toga


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to·ga

 (tō′gə)
n.
1. A loose one-piece outer garment worn in public by male citizens in ancient Rome.
2. A robe of office; a professional or ceremonial gown.

[Latin; see (s)teg- in Indo-European roots.]

to′gaed (tō′gəd) adj.

toga

(ˈtəʊɡə)
n
1. (Historical Terms) a garment worn by citizens of ancient Rome, consisting of a piece of cloth draped around the body
2. (Historical Terms) the official vestment of certain offices
[C16: from Latin, related to tegere to cover]
togaed adj

to•ga

(ˈtoʊ gə)

n., pl. -gas, -gae (-jē, -gē).
1. (in ancient Rome) the traditional formal outer garment of white wool worn by freeborn men.
2. a robe of office or other distinctive garment.
[1590–1600; < Latin; akin to tegmen]
to′gaed, adj.
ThesaurusAntonymsRelated WordsSynonymsLegend:
Noun1.toga - a one-piece cloak worn by men in ancient Rometoga - a one-piece cloak worn by men in ancient Rome
cloak - a loose outer garment
toga virilis - (ancient Rome) a toga worn by a youth as a symbol of manhood and citizenship
Translations
tóga
toga
tooga
tóga
tóga
toga
toga
toga
toga
tóga
harmani

toga

[ˈtəʊgə] Ntoga f

toga

[ˈtəʊgə] ntoge f

toga

nToga f

toga

[ˈtəʊgə] ntoga

toga

(ˈtəugə) noun
the loose outer garment worn by a citizen of ancient Rome.
References in classic literature ?
Sapsea's father, in a curly wig and toga, in the act of selling.
The men wore the maro, a band one foot in width and several feet in length, swathed round the loins, and formed of tappa, or cloth of bark; the kihei, or mantle, about six feet square, tied in a knot over one shoulder, passed under the opposite arm, so as to leave it bare, and falling in graceful folds before and behind, to the knee, so as to bear some resemblance to a Roman toga.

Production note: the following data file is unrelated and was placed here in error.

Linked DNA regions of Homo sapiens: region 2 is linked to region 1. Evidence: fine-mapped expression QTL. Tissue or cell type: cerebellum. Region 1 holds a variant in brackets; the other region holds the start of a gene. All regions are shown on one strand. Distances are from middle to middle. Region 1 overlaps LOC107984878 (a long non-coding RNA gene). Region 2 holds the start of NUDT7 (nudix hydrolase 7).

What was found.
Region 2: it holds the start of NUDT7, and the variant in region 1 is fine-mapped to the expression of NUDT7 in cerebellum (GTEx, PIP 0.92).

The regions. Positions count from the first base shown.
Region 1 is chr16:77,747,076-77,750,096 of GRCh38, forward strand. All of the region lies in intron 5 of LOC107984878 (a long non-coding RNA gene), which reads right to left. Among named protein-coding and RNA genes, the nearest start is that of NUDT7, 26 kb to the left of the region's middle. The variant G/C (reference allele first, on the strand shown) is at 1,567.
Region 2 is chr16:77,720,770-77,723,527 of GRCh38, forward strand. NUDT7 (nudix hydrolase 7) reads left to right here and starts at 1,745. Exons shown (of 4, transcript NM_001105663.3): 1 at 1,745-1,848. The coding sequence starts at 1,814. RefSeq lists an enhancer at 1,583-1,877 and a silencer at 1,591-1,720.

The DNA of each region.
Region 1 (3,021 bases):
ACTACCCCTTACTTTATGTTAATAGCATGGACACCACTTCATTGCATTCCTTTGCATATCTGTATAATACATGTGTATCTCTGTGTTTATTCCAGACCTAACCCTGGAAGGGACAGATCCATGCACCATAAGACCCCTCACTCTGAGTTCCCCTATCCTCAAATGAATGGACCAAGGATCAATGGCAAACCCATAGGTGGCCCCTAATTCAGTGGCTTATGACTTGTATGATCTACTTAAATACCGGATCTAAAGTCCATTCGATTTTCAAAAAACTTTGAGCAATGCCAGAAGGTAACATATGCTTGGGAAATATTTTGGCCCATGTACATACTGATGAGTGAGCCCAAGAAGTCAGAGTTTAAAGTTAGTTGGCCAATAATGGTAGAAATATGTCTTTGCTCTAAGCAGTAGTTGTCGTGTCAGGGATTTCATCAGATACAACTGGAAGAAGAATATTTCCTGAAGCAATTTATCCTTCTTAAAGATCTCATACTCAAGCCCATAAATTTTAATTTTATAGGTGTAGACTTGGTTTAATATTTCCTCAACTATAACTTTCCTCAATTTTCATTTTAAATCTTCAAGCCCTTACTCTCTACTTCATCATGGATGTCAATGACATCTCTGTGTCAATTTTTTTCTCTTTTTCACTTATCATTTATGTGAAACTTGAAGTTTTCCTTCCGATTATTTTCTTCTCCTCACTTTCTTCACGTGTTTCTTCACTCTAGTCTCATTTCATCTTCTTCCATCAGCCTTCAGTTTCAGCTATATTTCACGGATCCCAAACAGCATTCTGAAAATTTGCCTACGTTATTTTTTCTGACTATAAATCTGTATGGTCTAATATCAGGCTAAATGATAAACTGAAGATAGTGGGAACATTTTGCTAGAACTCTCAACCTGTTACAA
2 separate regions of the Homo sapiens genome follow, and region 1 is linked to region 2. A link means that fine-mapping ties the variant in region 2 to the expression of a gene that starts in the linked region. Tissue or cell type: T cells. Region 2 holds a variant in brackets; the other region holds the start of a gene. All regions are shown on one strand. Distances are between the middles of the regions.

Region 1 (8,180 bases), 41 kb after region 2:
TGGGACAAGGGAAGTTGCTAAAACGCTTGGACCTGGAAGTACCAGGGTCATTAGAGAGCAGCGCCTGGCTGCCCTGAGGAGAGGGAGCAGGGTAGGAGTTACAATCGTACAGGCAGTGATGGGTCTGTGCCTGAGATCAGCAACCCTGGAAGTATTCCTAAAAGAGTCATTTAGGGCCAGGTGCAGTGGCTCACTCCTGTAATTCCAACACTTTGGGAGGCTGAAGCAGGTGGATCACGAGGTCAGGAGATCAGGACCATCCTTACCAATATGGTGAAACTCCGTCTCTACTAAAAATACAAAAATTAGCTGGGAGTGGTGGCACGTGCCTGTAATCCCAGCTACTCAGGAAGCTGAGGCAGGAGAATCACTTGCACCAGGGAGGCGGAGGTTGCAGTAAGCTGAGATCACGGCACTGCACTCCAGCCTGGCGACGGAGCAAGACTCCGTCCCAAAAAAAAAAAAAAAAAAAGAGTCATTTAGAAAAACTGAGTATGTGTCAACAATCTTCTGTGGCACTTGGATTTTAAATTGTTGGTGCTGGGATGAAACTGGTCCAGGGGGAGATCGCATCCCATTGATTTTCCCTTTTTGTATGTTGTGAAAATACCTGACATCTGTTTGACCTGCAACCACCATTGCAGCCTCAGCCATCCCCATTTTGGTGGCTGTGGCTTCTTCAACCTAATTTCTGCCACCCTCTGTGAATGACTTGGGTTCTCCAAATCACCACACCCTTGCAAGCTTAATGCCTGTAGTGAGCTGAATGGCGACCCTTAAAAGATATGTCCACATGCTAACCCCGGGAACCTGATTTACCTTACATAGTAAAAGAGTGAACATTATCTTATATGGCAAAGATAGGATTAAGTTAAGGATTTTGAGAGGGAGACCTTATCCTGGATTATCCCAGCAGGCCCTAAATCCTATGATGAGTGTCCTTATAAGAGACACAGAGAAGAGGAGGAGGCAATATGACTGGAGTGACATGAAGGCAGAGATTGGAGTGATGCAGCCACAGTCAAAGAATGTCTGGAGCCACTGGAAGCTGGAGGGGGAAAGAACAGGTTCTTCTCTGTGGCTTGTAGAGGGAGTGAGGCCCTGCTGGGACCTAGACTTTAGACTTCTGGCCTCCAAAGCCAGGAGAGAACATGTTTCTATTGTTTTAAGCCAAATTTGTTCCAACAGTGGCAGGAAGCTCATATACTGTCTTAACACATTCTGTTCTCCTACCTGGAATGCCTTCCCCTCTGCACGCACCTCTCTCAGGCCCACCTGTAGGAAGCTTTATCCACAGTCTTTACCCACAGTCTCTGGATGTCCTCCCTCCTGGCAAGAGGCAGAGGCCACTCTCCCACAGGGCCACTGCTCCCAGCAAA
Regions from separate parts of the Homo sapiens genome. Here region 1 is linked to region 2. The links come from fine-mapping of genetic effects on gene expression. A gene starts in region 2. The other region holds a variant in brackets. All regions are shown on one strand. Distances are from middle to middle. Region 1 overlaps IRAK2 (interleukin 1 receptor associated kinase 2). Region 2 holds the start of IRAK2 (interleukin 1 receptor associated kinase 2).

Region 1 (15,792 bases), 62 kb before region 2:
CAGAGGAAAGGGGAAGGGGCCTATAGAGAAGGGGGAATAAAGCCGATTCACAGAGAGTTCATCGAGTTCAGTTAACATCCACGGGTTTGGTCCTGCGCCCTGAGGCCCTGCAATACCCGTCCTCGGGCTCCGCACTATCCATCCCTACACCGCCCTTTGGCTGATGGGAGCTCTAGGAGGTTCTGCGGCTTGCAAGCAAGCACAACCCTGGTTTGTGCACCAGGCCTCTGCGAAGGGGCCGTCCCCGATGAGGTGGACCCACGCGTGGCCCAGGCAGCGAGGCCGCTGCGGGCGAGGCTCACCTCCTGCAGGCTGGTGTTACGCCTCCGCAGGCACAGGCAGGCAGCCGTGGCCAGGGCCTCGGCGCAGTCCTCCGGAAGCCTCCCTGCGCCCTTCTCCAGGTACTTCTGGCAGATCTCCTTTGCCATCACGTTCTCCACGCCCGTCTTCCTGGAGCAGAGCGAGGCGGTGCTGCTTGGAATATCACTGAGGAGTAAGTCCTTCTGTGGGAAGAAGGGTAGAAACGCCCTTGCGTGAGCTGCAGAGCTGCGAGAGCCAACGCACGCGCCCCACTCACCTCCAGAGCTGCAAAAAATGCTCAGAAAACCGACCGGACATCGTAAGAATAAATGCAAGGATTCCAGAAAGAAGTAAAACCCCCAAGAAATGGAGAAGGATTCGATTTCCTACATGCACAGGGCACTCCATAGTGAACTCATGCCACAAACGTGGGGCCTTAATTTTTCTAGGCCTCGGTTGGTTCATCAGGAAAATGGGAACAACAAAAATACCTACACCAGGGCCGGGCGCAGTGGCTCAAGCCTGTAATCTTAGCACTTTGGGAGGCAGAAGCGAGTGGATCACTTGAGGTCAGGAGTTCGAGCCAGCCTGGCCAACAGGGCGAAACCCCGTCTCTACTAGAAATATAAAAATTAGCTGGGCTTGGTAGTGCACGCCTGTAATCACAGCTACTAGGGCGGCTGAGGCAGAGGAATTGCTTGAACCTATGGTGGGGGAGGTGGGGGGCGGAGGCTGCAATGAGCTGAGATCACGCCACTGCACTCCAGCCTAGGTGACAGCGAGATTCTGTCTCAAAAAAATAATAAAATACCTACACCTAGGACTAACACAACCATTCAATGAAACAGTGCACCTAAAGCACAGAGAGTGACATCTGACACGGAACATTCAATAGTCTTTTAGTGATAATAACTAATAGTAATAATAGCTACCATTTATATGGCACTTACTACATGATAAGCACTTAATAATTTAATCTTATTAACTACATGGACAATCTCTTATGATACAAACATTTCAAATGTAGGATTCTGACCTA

There was absolutely nothing else on the large flat surface except a little bronze statuette draped in a toga, mysteriously watchful in its shadowy immobility.
The minute he was put into bed on one side, he rolled out on the other, and made for the door, only to be ignominiously caught up by the tail of his little toga and put back again, which lively performance was kept up till the young man's strength gave out, when he devoted himself to roaring at the top of his voice.
With respect to the requirements of art, a probable impossibility is to be preferred toga thing improbable and yet possible.
I was consequently obliged to assume the Typee costume, a little altered, however, to suit my own views of propriety, and in which I have no doubt I appeared to as much advantage as a senator of Rome enveloped in the folds of his toga. A few folds of yellow tappa tucked about my waist, descended to my feet in the style of a lady's petticoat, only I did not have recourse to those voluminous paddings in the rear with which our gentle dames are in the habit of augmenting the sublime rotundity of their figures.
Our young man had come to entertain a kindness for these conscript fathers of invisible families, who had something of the toga in the voluminous folds of their conversation, but were otherwise rather bare and bald, with stony wrinkles in their faces, like busts and statues of ancient law-givers.
Fox in a grimy toga spelt Bloomsbury Square with my watch still wanting three minutes to the hour.
In Davao City many schools implemented the Department of Education (DepEd) Memorandum Order to have graduation rites as simple as possible including not making it mandatory for graduates to wear toga.
William Shatner wore the maroon Grecian toga when he locked lips with Lieutenant Uhura actress Nichelle Nichols in 1968.
Riddler's jacket Captain Kirk's toga Twin Peaks casket Breaking Bad meth Batman's Bat shield Mork's spaceship
These favorable attributes coupled with strong structural features under the project leases and loan agreement adequately mitigate the underlying counterparty risks from TOGA's four foreign-flag signatory carriers (Air France, Lufthansa, Korean Airlines, and JAL) whose ongoing payments are limited to unsecured corporate obligations.